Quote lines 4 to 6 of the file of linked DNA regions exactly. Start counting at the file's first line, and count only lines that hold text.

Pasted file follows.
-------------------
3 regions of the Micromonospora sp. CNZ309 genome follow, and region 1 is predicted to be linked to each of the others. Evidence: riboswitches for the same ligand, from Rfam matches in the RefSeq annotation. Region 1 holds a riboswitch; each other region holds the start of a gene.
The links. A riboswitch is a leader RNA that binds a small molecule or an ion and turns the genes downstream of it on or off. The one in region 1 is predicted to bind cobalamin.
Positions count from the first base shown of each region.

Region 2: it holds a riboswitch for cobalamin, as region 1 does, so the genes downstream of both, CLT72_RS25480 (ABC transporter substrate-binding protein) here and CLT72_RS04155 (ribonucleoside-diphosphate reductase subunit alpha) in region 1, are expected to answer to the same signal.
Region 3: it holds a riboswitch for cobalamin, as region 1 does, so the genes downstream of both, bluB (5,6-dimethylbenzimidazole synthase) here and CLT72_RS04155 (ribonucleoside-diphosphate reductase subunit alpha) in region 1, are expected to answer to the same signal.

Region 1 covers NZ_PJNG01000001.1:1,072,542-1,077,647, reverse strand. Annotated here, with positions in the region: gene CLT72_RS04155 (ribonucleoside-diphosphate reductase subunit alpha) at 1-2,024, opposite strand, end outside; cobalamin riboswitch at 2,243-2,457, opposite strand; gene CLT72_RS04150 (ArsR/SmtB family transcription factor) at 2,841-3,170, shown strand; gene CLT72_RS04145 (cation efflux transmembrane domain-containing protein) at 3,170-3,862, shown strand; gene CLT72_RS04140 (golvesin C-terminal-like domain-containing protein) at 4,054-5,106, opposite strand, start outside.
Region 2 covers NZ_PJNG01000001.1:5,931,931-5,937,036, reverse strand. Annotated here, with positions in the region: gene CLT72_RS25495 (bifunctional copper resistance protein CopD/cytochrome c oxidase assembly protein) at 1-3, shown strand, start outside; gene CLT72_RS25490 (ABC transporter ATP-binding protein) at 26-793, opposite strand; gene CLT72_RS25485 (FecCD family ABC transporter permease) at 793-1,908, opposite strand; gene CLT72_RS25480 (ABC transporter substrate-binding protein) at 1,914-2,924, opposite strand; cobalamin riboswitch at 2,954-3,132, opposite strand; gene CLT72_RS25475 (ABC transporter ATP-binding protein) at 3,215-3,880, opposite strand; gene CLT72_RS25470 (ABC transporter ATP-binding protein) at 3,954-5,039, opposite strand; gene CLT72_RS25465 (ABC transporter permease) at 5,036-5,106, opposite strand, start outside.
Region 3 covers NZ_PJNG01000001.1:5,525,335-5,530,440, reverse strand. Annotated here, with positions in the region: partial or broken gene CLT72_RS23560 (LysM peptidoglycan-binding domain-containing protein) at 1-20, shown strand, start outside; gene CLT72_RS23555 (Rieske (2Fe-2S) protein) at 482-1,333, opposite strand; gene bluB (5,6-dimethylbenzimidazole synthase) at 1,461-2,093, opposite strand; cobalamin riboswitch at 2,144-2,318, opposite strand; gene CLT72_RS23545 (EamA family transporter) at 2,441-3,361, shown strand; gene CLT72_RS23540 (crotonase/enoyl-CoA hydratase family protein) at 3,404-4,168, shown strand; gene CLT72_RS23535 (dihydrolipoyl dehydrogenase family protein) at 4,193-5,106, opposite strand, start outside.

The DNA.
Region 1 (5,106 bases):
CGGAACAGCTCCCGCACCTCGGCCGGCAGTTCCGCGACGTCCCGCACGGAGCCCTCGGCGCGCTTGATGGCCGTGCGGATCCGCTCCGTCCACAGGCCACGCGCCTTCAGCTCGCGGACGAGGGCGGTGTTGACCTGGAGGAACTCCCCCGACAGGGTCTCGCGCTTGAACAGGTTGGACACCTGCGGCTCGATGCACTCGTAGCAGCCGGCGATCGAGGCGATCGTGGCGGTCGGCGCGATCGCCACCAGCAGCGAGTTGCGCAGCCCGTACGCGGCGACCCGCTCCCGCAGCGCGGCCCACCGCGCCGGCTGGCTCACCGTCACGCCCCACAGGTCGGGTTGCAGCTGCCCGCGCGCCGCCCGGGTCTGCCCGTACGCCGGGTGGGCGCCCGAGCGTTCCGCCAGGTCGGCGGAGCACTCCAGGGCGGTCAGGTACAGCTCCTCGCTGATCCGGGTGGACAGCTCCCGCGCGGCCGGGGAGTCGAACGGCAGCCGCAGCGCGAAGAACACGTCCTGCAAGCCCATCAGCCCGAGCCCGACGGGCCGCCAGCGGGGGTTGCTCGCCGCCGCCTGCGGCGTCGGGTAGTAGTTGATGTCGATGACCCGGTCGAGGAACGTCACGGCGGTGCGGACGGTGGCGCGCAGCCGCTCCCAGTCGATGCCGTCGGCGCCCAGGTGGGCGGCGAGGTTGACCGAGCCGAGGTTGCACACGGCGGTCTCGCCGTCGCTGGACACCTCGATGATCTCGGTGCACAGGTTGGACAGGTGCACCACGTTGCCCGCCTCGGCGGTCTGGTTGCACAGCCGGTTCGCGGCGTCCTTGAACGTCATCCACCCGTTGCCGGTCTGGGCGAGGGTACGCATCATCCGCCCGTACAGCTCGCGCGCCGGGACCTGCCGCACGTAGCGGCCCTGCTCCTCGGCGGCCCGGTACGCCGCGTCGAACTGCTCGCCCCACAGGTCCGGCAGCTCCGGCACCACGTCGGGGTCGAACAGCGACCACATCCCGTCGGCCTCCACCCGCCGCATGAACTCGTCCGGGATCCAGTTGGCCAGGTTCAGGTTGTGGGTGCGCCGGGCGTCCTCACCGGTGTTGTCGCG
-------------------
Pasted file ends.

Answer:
Region 2: it holds a riboswitch for cobalamin, as region 1 does, so the genes downstream of both, CLT72_RS25480 (ABC transporter substrate-binding protein) here and CLT72_RS04155 (ribonucleoside-diphosphate reductase subunit alpha) in region 1, are expected to answer to the same signal.
Region 3: it holds a riboswitch for cobalamin, as region 1 does, so the genes downstream of both, bluB (5,6-dimethylbenzimidazole synthase) here and CLT72_RS04155 (ribonucleoside-diphosphate reductase subunit alpha) in region 1, are expected to answer to the same signal.

Region 1 covers NZ_PJNG01000001.1:1,072,542-1,077,647, reverse strand. Annotated here, with positions in the region: gene CLT72_RS04155 (ribonucleoside-diphosphate reductase subunit alpha) at 1-2,024, opposite strand, end outside; cobalamin riboswitch at 2,243-2,457, opposite strand; gene CLT72_RS04150 (ArsR/SmtB family transcription factor) at 2,841-3,170, shown strand; gene CLT72_RS04145 (cation efflux transmembrane domain-containing protein) at 3,170-3,862, shown strand; gene CLT72_RS04140 (golvesin C-terminal-like domain-containing protein) at 4,054-5,106, opposite strand, start outside.